Wilson Rescue Workers Building Bridges with Latinos
Posted May 7, 1997
WILSON — There's no disputing the fact that North Carolina is experiencing major population growth, but for some people, moving to the Tar Heel state can actually be dangerous because of the language barrier.
Spanish-speaking newcomers could have a hard time communicating with English-speaking rescue workers in the event of an emergency, but in Wilson County, some workers are doing something about the problem.
Firefighter Kenneth Brewer has learned some simple Spanish phrases that could mean the difference between life and death. Until now, he has relied on an interpreter at fires when the victims didn't speak English. On a few occasions, Brewer says the language gap has interfered with his efforts to help others.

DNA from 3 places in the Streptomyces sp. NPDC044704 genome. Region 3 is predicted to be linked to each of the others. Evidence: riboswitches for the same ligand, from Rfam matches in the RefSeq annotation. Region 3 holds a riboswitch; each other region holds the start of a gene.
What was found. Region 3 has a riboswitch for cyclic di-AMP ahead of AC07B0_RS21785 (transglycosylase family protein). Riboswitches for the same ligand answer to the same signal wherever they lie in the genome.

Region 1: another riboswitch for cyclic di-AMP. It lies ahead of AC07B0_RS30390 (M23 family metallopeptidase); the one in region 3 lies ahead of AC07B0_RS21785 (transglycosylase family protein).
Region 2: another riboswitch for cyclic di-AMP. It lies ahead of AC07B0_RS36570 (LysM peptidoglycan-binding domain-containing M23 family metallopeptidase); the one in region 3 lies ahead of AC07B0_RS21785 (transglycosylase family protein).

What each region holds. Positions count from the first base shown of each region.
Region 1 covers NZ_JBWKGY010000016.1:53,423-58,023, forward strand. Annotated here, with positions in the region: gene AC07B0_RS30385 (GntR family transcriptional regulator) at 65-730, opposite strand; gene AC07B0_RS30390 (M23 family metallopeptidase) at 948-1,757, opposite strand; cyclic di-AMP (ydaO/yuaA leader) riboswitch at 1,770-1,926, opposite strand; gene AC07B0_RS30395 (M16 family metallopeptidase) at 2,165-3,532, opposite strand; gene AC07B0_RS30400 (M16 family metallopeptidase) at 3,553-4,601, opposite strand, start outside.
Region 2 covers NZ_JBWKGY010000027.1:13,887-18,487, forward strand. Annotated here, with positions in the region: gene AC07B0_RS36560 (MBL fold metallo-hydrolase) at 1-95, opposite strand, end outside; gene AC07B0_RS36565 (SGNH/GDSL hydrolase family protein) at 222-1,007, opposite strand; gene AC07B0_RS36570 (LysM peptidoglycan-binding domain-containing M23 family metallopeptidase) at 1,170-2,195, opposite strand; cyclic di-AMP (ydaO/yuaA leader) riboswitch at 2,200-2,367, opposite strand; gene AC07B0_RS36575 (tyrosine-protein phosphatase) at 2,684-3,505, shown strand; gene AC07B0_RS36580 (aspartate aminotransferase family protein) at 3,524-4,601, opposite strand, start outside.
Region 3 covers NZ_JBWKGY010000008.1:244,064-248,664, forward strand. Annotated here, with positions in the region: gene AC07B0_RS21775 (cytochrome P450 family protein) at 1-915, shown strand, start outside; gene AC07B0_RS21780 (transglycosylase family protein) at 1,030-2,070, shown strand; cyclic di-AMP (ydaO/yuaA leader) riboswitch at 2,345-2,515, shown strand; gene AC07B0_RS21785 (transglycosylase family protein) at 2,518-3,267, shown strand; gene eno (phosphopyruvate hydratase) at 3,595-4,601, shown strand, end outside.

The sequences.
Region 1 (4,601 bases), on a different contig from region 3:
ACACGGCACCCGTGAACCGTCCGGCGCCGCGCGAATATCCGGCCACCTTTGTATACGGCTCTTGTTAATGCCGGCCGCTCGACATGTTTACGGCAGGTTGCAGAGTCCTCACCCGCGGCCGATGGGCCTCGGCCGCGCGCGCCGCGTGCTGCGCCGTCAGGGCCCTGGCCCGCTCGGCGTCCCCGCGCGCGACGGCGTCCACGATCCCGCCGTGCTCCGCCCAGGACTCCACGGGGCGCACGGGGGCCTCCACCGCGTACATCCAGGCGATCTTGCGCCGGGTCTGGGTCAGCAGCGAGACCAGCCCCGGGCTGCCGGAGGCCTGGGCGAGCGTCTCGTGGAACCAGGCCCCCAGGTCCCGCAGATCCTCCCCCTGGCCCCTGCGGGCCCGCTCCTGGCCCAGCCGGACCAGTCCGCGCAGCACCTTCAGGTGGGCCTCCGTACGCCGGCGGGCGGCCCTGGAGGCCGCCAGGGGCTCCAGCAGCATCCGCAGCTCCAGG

North Carolina's Spanish-speaking community is growing dramatically, but the bridge between English and Spanish isn't keeping up. But, according to Youthella Ivory of the Wilson Police Department, the graduates at every level of government are beginning to see improvements in job performance.
Mayra Jaimes knows what it's like to need help. She often finds herself interpreting for her mother in a country where Spanish has not taken hold.
Twenty-three Wilson city employees have completed a 13-week conversational Spanish course covering the basics that might be needed in an emergency.